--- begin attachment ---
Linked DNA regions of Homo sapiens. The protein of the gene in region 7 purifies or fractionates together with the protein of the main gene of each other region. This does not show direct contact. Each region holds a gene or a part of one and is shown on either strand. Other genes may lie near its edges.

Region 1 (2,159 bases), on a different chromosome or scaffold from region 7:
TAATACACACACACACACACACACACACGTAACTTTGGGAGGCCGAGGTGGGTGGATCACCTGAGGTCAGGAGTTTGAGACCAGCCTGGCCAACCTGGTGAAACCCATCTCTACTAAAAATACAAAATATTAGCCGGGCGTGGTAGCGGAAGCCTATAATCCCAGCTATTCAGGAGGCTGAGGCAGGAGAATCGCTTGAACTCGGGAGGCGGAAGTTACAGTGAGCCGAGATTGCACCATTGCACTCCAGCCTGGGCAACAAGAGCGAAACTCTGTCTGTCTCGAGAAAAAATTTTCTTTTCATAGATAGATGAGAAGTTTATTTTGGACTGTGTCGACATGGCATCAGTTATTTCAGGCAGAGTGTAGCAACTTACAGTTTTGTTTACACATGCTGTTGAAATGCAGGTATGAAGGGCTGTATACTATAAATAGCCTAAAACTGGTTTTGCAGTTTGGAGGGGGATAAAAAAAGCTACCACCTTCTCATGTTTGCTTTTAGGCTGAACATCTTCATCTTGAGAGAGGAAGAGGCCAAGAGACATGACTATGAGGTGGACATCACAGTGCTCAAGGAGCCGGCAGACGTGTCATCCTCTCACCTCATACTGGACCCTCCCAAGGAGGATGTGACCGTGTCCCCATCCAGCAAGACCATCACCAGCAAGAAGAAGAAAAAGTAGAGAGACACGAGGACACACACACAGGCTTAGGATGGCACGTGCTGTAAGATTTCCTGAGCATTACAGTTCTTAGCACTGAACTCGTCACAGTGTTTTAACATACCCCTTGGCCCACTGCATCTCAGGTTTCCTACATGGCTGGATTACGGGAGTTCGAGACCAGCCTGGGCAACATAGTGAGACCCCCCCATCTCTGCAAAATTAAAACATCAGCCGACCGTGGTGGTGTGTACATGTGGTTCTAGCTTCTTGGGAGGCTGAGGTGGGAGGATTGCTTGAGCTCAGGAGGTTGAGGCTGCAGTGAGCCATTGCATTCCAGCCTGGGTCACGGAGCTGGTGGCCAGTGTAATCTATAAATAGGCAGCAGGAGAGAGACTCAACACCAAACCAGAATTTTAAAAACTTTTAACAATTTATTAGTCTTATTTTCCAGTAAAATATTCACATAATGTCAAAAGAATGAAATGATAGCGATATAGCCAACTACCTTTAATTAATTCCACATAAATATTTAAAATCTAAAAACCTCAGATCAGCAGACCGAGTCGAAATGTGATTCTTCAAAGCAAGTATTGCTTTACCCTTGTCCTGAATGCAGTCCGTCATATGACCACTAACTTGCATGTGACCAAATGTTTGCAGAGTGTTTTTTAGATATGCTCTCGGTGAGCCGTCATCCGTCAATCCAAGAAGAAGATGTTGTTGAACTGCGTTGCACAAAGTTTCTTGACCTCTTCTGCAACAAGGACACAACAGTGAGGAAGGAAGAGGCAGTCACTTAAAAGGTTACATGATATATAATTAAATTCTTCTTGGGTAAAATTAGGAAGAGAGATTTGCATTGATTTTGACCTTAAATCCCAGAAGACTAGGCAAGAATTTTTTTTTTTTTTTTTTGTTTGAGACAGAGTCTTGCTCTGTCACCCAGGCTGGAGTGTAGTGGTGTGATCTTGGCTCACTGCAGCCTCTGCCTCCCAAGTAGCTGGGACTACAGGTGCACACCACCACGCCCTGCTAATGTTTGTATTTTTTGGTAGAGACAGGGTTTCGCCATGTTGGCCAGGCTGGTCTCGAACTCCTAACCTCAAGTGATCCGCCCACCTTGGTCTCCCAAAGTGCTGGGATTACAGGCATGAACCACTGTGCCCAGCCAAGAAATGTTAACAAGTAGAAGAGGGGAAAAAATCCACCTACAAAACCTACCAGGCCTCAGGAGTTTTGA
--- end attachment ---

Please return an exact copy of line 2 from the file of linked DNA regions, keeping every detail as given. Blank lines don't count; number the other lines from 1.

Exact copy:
Region 1 (2,159 bases), on a different chromosome or scaffold from region 7: